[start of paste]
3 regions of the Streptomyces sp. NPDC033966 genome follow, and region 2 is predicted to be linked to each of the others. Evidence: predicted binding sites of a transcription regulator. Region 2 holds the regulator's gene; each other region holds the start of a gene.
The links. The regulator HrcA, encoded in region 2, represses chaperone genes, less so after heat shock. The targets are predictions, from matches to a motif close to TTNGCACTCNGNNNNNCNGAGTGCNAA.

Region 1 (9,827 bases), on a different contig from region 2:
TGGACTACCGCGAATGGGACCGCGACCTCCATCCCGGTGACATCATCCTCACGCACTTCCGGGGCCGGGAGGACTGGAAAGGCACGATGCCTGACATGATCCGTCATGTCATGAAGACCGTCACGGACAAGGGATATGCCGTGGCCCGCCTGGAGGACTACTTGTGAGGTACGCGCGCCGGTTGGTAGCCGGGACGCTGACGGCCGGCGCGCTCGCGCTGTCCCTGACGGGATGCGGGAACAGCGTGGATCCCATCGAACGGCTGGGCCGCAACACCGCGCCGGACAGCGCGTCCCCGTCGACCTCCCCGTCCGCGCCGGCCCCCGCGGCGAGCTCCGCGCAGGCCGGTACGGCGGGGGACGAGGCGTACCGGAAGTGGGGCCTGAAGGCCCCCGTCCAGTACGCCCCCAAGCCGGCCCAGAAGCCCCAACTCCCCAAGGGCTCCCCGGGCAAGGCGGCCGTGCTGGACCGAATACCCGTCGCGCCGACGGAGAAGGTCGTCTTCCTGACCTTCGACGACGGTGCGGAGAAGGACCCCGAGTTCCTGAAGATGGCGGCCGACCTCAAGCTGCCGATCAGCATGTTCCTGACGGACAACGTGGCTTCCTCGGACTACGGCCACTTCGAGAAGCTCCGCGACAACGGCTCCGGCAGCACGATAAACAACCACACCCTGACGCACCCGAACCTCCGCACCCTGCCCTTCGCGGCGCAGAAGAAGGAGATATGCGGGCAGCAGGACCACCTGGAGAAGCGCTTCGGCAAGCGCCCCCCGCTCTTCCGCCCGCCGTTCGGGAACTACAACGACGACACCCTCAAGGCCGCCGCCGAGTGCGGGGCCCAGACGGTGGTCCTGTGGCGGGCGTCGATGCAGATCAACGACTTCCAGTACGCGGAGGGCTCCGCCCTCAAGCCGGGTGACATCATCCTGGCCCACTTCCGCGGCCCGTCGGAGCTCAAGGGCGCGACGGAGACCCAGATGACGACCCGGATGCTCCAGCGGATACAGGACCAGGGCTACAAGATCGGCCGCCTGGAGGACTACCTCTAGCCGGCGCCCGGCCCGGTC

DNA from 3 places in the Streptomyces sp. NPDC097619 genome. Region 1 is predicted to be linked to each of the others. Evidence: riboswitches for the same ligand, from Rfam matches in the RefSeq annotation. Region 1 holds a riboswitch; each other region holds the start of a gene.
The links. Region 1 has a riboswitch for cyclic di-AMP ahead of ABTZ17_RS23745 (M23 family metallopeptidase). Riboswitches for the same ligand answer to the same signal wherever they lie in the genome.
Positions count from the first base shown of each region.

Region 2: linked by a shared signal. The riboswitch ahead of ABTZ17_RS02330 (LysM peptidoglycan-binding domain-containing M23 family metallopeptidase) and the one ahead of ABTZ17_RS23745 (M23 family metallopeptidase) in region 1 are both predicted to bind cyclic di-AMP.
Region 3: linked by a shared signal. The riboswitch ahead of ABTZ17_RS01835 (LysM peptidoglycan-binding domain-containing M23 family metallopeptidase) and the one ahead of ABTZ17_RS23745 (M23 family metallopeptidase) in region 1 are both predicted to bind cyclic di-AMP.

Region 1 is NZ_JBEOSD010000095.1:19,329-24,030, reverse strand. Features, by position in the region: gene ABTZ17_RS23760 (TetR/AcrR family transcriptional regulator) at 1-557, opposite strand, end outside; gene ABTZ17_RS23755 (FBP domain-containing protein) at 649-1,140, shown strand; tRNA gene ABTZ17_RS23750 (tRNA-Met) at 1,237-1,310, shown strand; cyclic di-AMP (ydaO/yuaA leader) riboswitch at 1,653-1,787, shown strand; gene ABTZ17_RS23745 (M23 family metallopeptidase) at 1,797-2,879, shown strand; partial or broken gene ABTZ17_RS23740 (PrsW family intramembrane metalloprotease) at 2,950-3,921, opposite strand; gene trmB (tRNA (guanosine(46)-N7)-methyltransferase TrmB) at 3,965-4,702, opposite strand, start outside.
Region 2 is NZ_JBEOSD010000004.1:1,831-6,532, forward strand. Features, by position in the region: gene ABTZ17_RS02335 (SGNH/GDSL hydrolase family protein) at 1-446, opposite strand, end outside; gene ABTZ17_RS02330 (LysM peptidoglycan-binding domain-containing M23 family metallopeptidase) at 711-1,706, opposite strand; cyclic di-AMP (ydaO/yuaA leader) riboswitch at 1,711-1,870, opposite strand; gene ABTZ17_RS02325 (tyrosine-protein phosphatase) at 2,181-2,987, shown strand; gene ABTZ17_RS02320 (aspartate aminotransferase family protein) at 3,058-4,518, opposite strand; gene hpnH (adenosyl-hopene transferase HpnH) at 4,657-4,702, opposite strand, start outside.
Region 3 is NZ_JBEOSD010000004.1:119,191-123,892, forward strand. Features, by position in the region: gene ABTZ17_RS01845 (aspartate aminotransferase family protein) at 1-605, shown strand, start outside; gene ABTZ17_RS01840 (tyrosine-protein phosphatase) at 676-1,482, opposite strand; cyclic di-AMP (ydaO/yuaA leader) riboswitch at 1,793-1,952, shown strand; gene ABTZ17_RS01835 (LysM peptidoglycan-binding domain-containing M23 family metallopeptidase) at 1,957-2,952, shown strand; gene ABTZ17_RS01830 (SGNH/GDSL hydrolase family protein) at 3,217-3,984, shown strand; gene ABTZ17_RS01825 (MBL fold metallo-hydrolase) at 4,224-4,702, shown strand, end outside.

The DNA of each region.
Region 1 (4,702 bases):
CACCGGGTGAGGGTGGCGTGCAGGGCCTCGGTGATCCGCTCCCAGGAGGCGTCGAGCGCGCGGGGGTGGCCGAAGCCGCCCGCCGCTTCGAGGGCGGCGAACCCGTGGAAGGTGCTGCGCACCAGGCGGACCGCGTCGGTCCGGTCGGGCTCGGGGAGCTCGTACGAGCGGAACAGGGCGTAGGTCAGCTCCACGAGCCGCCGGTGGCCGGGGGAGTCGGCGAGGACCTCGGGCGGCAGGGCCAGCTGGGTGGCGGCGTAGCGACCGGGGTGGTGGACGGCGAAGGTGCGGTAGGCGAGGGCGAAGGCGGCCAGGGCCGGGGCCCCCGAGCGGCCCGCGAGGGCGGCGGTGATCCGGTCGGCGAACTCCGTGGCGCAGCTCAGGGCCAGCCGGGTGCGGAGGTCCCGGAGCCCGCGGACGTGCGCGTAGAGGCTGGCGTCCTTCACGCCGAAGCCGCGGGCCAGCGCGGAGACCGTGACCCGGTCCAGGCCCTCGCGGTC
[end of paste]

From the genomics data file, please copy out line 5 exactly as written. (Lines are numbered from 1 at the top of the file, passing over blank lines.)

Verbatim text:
DNA from 3 places in the Streptomyces sp. NPDC097619 genome. Region 1 is predicted to be linked to each of the others. Evidence: riboswitches for the same ligand, from Rfam matches in the RefSeq annotation. Region 1 holds a riboswitch; each other region holds the start of a gene.